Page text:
Most states prohibit public employees from striking and the federal government makes a strike by a federal employee a felony. Many public employee labor relations acts give organized employees a right to arbitrate when their union and employer are unable to reach agreement on the terms of a contract. Much discussion of such interest arbitration schemes has focused on whether the process inhibits bargaining (the chilling effect) or is habit forming (the narcotic effect). These discussions contrast the use of traditional interest arbitration, where the arbitrator may award any outcome that falls between the parties’ final offers, with final offer arbitration where the arbitrator must award one party’s final offer, either on a package or an issue-by-issue basis, and analyze each approach’s effect on the chilling and narcotic effects.
This article focuses on another undesirable characteristic of interest arbitration – its ability to allow union and employer leaders to avoid accountability to their constituents. Using data from 2008-2012, the article finds support that, at least in hard times, parties negotiating in a right-to-strike legal regime tend to take responsibility for making the difficult decisions necessary to respond to the economic environment while parties negotiating under an interest arbitration legal regime are more likely to arbitrate and push responsibility off onto the arbitrator. The article contrasts legal regimes which approach interest arbitration as an extension of the collective bargaining process with those which approach interest arbitration as a quasi-judicial adjudication. It finds that the latter approach exacerbates the tendency of union and employer leaders to use interest arbitration as a means of avoiding accountability to their constituents.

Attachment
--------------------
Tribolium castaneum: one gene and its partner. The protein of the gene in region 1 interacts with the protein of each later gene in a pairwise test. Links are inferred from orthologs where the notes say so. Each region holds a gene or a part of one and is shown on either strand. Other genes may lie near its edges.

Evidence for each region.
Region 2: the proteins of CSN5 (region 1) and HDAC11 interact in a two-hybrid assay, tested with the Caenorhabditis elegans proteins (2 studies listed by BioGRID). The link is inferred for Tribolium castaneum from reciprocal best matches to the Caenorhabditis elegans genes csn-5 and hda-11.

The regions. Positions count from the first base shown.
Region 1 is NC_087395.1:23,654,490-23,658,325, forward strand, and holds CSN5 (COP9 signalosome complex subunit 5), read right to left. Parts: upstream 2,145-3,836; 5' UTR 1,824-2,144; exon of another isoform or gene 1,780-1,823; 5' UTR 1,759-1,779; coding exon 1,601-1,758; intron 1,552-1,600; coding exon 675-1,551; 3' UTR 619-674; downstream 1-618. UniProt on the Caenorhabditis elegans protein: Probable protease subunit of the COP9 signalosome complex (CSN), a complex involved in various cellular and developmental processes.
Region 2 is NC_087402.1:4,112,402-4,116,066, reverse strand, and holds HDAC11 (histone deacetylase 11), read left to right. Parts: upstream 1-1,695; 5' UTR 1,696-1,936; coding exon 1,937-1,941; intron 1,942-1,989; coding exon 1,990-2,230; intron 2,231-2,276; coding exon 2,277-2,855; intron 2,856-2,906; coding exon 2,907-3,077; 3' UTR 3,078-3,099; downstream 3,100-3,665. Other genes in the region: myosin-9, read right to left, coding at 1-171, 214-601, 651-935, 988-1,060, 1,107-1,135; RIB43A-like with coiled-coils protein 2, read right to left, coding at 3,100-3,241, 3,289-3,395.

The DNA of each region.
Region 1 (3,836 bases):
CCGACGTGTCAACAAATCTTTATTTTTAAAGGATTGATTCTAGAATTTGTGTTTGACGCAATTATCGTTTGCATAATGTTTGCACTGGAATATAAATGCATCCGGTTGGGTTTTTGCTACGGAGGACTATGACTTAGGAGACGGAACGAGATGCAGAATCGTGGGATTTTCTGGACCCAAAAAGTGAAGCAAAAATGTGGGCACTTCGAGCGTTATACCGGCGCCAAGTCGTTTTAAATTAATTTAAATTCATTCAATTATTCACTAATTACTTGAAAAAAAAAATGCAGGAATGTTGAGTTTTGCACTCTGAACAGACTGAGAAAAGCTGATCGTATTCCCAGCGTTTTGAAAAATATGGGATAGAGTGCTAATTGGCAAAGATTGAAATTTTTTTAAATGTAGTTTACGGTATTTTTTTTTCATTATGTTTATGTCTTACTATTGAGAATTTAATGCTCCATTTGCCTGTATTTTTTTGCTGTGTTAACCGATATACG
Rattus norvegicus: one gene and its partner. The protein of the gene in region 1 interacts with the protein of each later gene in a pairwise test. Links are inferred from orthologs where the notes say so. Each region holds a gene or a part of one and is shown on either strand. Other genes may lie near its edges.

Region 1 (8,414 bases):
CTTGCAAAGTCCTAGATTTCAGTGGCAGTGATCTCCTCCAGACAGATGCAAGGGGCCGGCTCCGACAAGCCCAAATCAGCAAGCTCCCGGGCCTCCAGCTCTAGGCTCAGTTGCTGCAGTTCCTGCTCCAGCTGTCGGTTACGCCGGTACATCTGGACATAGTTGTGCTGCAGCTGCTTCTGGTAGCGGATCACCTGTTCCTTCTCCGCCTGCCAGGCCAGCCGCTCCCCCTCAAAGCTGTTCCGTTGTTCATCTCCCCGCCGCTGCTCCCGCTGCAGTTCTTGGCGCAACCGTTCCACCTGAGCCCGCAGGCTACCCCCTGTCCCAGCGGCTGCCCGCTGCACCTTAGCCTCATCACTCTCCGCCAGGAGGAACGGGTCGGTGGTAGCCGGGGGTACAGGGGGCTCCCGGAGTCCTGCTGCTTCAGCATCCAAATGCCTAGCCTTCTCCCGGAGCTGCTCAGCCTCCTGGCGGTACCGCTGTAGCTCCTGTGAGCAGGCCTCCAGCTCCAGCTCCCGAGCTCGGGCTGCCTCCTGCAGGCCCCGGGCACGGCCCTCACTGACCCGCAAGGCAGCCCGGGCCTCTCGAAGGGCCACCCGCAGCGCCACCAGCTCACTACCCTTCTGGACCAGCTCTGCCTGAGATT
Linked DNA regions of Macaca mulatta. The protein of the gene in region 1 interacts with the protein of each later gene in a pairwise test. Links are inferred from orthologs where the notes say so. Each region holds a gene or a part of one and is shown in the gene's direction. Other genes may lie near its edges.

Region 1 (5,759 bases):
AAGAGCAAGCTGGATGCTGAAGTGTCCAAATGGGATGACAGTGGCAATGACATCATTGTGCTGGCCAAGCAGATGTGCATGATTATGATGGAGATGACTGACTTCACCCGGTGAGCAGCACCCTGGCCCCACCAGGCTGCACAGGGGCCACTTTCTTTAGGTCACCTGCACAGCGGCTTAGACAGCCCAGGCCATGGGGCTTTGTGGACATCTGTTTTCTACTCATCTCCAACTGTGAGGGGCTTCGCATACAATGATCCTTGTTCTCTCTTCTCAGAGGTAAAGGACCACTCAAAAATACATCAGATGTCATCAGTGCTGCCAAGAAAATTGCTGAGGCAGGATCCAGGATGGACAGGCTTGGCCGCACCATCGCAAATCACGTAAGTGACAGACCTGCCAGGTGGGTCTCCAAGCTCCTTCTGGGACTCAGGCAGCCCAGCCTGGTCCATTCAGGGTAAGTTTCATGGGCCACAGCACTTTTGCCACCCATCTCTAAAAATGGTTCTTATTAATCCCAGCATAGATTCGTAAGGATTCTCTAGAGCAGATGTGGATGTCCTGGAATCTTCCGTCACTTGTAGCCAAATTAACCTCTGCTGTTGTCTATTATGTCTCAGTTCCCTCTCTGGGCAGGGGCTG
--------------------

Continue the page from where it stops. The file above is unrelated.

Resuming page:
Martin H. Malin,
Two Models of Interest Arbitration,
Ohio St. J. on Disp. Resol.
Available at: http://scholarship.kentlaw.iit.edu/fac_schol/742